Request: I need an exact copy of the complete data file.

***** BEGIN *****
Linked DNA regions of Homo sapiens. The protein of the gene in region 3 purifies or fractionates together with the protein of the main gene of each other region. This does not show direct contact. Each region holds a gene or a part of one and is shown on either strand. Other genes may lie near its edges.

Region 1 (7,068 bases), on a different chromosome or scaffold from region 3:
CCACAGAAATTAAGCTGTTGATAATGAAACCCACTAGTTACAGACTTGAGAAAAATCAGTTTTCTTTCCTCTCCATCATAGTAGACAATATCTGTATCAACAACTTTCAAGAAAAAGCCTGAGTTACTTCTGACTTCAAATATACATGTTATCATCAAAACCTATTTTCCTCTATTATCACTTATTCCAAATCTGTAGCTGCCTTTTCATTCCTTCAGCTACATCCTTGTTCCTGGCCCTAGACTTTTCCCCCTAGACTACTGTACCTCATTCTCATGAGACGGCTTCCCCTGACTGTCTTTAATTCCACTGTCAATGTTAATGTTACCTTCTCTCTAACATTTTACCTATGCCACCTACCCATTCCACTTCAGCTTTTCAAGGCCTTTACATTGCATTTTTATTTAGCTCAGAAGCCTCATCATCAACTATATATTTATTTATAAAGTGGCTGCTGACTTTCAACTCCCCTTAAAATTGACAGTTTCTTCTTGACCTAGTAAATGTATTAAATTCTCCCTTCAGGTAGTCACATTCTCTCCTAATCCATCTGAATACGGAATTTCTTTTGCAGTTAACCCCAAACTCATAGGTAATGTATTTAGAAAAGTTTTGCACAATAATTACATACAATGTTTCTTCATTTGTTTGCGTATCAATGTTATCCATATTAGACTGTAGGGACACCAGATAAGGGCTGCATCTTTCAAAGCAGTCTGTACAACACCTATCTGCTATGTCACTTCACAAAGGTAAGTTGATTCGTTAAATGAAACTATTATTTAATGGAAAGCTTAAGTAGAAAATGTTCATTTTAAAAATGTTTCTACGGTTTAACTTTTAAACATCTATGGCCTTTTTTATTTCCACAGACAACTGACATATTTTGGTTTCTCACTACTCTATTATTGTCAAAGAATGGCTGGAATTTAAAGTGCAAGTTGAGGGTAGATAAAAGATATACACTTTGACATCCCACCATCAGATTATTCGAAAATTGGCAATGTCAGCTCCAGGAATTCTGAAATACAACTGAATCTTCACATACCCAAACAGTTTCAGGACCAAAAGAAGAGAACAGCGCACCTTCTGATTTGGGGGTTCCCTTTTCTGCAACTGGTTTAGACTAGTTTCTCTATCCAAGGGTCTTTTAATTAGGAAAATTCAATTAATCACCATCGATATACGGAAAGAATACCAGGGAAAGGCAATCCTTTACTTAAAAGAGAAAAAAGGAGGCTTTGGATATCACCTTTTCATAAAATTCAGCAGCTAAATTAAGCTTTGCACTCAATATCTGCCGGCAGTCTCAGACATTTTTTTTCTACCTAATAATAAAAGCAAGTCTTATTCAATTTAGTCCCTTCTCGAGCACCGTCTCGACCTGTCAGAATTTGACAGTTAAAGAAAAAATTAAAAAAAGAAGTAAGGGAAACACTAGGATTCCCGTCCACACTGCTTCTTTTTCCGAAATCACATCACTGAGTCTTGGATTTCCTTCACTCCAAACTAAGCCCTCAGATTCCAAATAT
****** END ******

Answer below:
Linked DNA regions of Homo sapiens. The protein of the gene in region 3 purifies or fractionates together with the protein of the main gene of each other region. This does not show direct contact. Each region holds a gene or a part of one and is shown on either strand. Other genes may lie near its edges.

Region 1 (7,068 bases), on a different chromosome or scaffold from region 3:
CCACAGAAATTAAGCTGTTGATAATGAAACCCACTAGTTACAGACTTGAGAAAAATCAGTTTTCTTTCCTCTCCATCATAGTAGACAATATCTGTATCAACAACTTTCAAGAAAAAGCCTGAGTTACTTCTGACTTCAAATATACATGTTATCATCAAAACCTATTTTCCTCTATTATCACTTATTCCAAATCTGTAGCTGCCTTTTCATTCCTTCAGCTACATCCTTGTTCCTGGCCCTAGACTTTTCCCCCTAGACTACTGTACCTCATTCTCATGAGACGGCTTCCCCTGACTGTCTTTAATTCCACTGTCAATGTTAATGTTACCTTCTCTCTAACATTTTACCTATGCCACCTACCCATTCCACTTCAGCTTTTCAAGGCCTTTACATTGCATTTTTATTTAGCTCAGAAGCCTCATCATCAACTATATATTTATTTATAAAGTGGCTGCTGACTTTCAACTCCCCTTAAAATTGACAGTTTCTTCTTGACCTAGTAAATGTATTAAATTCTCCCTTCAGGTAGTCACATTCTCTCCTAATCCATCTGAATACGGAATTTCTTTTGCAGTTAACCCCAAACTCATAGGTAATGTATTTAGAAAAGTTTTGCACAATAATTACATACAATGTTTCTTCATTTGTTTGCGTATCAATGTTATCCATATTAGACTGTAGGGACACCAGATAAGGGCTGCATCTTTCAAAGCAGTCTGTACAACACCTATCTGCTATGTCACTTCACAAAGGTAAGTTGATTCGTTAAATGAAACTATTATTTAATGGAAAGCTTAAGTAGAAAATGTTCATTTTAAAAATGTTTCTACGGTTTAACTTTTAAACATCTATGGCCTTTTTTATTTCCACAGACAACTGACATATTTTGGTTTCTCACTACTCTATTATTGTCAAAGAATGGCTGGAATTTAAAGTGCAAGTTGAGGGTAGATAAAAGATATACACTTTGACATCCCACCATCAGATTATTCGAAAATTGGCAATGTCAGCTCCAGGAATTCTGAAATACAACTGAATCTTCACATACCCAAACAGTTTCAGGACCAAAAGAAGAGAACAGCGCACCTTCTGATTTGGGGGTTCCCTTTTCTGCAACTGGTTTAGACTAGTTTCTCTATCCAAGGGTCTTTTAATTAGGAAAATTCAATTAATCACCATCGATATACGGAAAGAATACCAGGGAAAGGCAATCCTTTACTTAAAAGAGAAAAAAGGAGGCTTTGGATATCACCTTTTCATAAAATTCAGCAGCTAAATTAAGCTTTGCACTCAATATCTGCCGGCAGTCTCAGACATTTTTTTTCTACCTAATAATAAAAGCAAGTCTTATTCAATTTAGTCCCTTCTCGAGCACCGTCTCGACCTGTCAGAATTTGACAGTTAAAGAAAAAATTAAAAAAAGAAGTAAGGGAAACACTAGGATTCCCGTCCACACTGCTTCTTTTTCCGAAATCACATCACTGAGTCTTGGATTTCCTTCACTCCAAACTAAGCCCTCAGATTCCAAATAT